Washington Democrats should stop treating students and families as political pawns and start working with Republicans on real solutions that will move the country forward. The House remains focused on policies that promote job creation, so that every graduate who wants a job can find a job. The committee will also continue its work to strengthen the postsecondary education system through reauthorization of the Higher Education Act. The president should join these efforts, rather than stage more campaign-style events at the expense of students and families.
Education and The Workforce Committee, Press Release, Congressman John Kline, Chairman
Congressman Kline and his committee have created what could be called a perfect form of Orwellian double-speak. President Obama’s proposal is very simple and in fact very Republican: allow students to refinance their loans. If we are lucky, this might increase competition and lower loan costs at no cost to the government. That is what used to be a formula for every conservative proposal: use the market, zero-costs. We ought to be wondering why a Democrat sounds so much like President Reagan. Congressman Kline makes it seem like socialism.
That’s only the first layer of hypocrisy. The Congressman then goes on to claim that the real problem is unemployment, as if it would be fine to exploit students with outrageous loans as long as they have a good job. Even more ironically, the Republican House has not offered even a the most minor of jobs programs in many years. In fact, the Republican obsession with the deficit– a transparently self-serving obsession, of course, since it serves their masters so well– has prevented the levels of government spending that would make a real dent in unemployment.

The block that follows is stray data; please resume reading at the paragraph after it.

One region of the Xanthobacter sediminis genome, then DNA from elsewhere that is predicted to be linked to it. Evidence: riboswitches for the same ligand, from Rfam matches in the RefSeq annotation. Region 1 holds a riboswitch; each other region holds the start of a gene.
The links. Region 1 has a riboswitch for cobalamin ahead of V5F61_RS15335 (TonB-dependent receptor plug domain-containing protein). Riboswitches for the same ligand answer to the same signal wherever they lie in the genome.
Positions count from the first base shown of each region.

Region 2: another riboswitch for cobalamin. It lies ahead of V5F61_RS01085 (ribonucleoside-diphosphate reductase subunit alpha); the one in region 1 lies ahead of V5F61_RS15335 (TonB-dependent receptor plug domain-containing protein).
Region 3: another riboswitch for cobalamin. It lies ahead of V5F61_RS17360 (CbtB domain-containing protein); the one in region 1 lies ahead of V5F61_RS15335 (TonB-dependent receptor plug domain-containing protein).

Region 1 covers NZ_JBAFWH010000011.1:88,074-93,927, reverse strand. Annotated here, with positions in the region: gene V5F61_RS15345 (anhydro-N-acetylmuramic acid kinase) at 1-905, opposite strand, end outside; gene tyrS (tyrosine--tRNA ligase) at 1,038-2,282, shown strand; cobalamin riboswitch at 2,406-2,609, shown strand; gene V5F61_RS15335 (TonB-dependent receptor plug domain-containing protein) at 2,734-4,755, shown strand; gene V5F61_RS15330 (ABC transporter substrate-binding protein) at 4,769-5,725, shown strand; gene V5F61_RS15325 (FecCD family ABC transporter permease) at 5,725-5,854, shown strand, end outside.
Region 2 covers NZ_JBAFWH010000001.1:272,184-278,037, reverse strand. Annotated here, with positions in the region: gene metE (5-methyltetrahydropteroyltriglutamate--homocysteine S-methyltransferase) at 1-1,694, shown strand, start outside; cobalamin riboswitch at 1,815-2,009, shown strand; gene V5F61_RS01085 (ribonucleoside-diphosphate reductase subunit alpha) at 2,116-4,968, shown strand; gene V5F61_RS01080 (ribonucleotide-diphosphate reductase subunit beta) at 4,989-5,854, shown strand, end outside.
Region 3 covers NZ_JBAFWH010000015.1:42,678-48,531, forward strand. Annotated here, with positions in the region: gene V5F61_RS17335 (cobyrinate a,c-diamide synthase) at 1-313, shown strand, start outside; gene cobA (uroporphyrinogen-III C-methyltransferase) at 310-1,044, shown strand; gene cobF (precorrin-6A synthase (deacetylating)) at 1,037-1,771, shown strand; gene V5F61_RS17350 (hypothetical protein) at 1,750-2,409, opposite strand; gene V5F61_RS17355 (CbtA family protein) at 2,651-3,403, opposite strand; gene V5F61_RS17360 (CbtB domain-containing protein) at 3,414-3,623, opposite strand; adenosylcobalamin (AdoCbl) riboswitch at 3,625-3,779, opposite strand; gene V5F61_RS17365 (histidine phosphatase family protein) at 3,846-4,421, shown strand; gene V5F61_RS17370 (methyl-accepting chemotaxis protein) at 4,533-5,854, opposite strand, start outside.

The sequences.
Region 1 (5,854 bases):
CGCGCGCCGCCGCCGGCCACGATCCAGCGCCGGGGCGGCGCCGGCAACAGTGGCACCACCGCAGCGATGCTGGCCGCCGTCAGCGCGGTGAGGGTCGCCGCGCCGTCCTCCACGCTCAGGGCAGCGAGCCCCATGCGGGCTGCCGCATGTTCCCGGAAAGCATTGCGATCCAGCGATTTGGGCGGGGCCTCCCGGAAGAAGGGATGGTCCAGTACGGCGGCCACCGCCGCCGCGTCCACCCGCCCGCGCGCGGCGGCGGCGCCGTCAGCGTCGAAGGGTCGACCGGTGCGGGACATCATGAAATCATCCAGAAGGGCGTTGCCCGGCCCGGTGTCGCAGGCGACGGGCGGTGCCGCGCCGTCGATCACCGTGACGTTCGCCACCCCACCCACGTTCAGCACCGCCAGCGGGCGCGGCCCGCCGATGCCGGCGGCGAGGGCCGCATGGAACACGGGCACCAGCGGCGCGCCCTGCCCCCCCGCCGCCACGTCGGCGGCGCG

The progressive private school considers the visits to be one of the most radical things it does. “We knew we needed to talk about social class,” said Lois Gelernt, the teacher who came up with the idea. “It was opening up a can of worms, but if we were never going to talk about who we are and where we come from, the sense of community wasn’t going to be there.”
At first glance, Manhattan Country School seems like an unlikely place to be having that conversation. The school, which starts with the pre-K-aged children and goes through eighth grade, occupies a giant townhouse on the Upper East Side of Manhattan, just steps from Central Park. The name evokes clenched-jaw accents and competitive horsemanship, though in reality the older children milk cows and gather eggs on a school-owned farm upstate.
I think this is both a very good idea and a very limited one. The problem is that it is so difficult to go from an experiential ethnography of class to a critically aware analysis. We cannot expect young children to be critically and intellectually developed enough, of course, to understand that in many cases what they are seeing amounts to systematic inequality and injustice. Even older students struggle to understand that inequity isn’t natural but a product of human society. One can hope, of course, that these sorts of lessons can help to combat the reification of class and lay the foundation for a more profound understanding.